Rule of Law

Lawmakers battle Trump in court over emoluments

Lawyers representing about 200 Democratic members of Congress urged a federal judge on Thursday to allow them to press ahead with a lawsuit seeking to block President Donald Trump from taking payments and other benefits from foreign governments doing business with his corporate empire.

Nearly a year after the suit was filed, Judge Emmet Sullivan of U.S. District Court for the District of Columbia held the first hearing in the case on Thursday.

For two hours, lawyers for the members of Congress and the Trump administration battled over a key issue in the case: whether individual lawmakers have standing to sue the president over his alleged violations of the Constitution’s ban on accepting so-called foreign emoluments without advance approval from Congress.

For the Democratic lawmakers involved, however, it may have been worth the wait. Sullivan sounded sympathetic to their arguments, although he repeatedly cautioned observers not to read too much into his questioning of the attorneys.

Early in the hearing, Sullivan, an appointee of President Bill Clinton, noted that the Constitution appears to indicate that federal office holders must get Congress’ permission before accepting foreign gifts or gratuities. “That’s crucial,” the judge said, as he read through the lawmakers’ arguments in legal papers.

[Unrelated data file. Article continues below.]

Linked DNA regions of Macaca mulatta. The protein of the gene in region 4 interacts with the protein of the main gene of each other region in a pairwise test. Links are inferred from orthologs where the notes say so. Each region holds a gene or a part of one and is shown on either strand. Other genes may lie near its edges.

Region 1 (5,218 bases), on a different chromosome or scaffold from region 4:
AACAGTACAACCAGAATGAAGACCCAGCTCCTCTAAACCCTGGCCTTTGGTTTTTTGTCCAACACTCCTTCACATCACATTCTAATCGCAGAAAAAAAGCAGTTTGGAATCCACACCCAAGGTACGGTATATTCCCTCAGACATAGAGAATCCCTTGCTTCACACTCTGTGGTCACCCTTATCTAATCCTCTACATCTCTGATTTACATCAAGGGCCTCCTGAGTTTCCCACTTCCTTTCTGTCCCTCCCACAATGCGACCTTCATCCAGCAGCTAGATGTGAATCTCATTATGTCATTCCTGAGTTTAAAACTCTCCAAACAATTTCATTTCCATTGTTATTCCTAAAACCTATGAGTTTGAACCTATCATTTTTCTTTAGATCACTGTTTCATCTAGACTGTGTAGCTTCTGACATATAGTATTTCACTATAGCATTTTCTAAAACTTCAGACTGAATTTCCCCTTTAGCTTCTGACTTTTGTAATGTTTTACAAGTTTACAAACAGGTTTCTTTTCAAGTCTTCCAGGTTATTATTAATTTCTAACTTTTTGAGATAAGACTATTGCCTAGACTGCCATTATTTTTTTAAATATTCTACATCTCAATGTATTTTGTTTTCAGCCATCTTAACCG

Sullivan repeatedly questioned why more lawmakers had not joined the suit and whether it would be stronger if it had the official approval of the House, the Senate or both. However, the attorneys pressing the suit argued that even a single lawmaker would have standing to pursue the issue.

“The way Congress gives its consent is through the votes of individual members,” said Brianne Gorod, an attorney for the lawmakers. “It doesn’t matter how that vote comes out. It’s that vote that matters.”

Gorod insisted that Trump has the obligation to come to Congress and request permission to accept the payments and that without such a request, Congress is essentially powerless.

“There is simply nothing the Congress can do,” she said.

While Sullivan did not sound totally convinced that individual lawmakers have standing to sue the president, the judge repeatedly said he was concerned that if members of Congress can’t raise the issue in court, it may be that no one can. At one point, he called that notion “troubling.”

In what could be an inauspicious note for Trump’s side, Sullivan greeted Justice Department attorney Brett Shumate by saying it appeared the government “overreached” in some of its written arguments that court precedents foreclose individual members of Congress from suing in a case like this one. “It seems like a stretch there,” the judge said.